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Forbes on FOX's Experts Offer Solution to Nation's Financial Woes - Cut Taxes on Big Oil!

Reported by Marie Therese - February 5, 2006

A grinning David Asman just oozed perky confidence on Saturday morning's Forbes on FOX, one of the four shows that make up FOX News' Saturday morning "Cost of Freedom" block. Life is good for David Asman as it is for all of the Forbes magazine panelists: Mike Ozanian, Elizabeth MacDonald, John Rutledge, Lea Goldman, Mike Maiello and Quentin Hardy.

Early on, Mike Ozanian staked out the pro-Oil position, stating that "oil companies are under siege" because "they pay a much higher tax rate than most companies and their profit margins are narrower than most companies." Therefore, he argued, "we have to level the playing field, lower the tax rate for oil companies, so they'll have higher profits, which will give them more incentive to get the oil out of the ground, get it to the customers" which will "create lower oil prices and a better economy."

Lea Goldman argued that the tax breaks should be for those developing alternative energy sources. Wheeler-dealer John Rutledge was all in favor of tax breaks, but his credibility was compromised (at least as far as I was concerned) when he mentioned several times that he advises both American and Chinese oil companies.

Davis Asman couldn't resist inserting one of FOX News' favorite mantras, i.e., the taxes being paid by Big Oil have swelled the federal tax coffers which, of course, is true, but their impact has been canceled out by the big tax cuts Bush has given to the top earners in the United States.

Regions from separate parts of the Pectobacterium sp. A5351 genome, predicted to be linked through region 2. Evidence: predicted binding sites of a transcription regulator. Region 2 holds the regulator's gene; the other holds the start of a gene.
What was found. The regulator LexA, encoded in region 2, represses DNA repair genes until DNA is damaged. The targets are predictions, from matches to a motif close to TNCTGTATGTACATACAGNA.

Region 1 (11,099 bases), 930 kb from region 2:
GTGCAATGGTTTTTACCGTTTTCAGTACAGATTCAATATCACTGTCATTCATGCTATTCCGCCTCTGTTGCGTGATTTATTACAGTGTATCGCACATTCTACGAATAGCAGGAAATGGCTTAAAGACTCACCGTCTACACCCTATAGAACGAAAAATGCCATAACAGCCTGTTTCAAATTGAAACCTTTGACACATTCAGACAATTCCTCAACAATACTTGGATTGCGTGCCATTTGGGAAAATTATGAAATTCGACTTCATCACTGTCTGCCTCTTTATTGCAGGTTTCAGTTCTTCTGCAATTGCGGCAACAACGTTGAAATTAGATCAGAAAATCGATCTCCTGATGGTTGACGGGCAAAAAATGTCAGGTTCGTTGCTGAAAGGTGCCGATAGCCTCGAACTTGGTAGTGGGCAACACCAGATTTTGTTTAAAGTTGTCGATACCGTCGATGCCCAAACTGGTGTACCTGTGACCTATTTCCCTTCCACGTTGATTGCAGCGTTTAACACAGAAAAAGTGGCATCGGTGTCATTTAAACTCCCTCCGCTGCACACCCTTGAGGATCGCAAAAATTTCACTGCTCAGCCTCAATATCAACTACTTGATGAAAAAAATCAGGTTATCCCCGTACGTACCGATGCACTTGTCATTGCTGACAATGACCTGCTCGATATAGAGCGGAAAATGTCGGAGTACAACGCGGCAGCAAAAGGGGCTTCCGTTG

RUTLEDGE: "We're not competing for jobs with the rest of the world. We're competing for capital. Double-taxing of oil profits takes two-thirds of the profits away from the capital providers ... In China they're using tax concessions to draw oil companies in. We're using taxes to drive them out - and regulations. When the capital moves, the jobs go with it and so does the oil."

Quentin Hardy rebutted Ozanian's earlier claims saying that the current behavior of the oil companies does not lend credence to the Ozanian's idealistic concept.

HARDY: "But also look at their behavior. They're returning money to shareholders. They're buying back stock. They're not fully investing in new exploration with the money they have already. If you give them more money in the form of tax breaks, what makes you think they'll explore for more oil?"

Mike Maiello jumped in to note that the oil companies are "THE most heavily subsidized industry in the country, maybe with defense and pharmaceuticals - they get a lot for their tax dollar." He continued, "Hey, let's not tax them at all. Let them fight their own wars! I don't think they'd like that at all!"

After a brief back-and-forth, Quentin Hardy commented that "oil companies don't want to see $10 barrels. They won't make money. They like oil at 65 bucks a barrel. Why should they go out and find a lot more oil and lower prices? It means their profit margins, their profits will drop."

Elizabeth MacDonald offered her opinion that it's "the oil-producing countries, not the oil majors, who are really having a difficult time finding and exploring in those oil countries."

ASMAN: "The fact is that the oil sheiks - they don't have to explore for oil They know where the oil is. They're just buying gold and toys and nuclear weapons with all their oil wealth."

RUTLEDGE: "And making investments also in oil in Asia, for example But, you know, in twenty years China will use more oil than total world oil production today. There's not enough to go round. If we want to not knock heads, we better find some more oil and we better conserve oil."


Finally at the very end of this 4 minute segment the FOX audience heard the word CONSERVE. As far as this group was concerned, it was all about increasing supply, not about reducing consumption.

Why am I not surprised?

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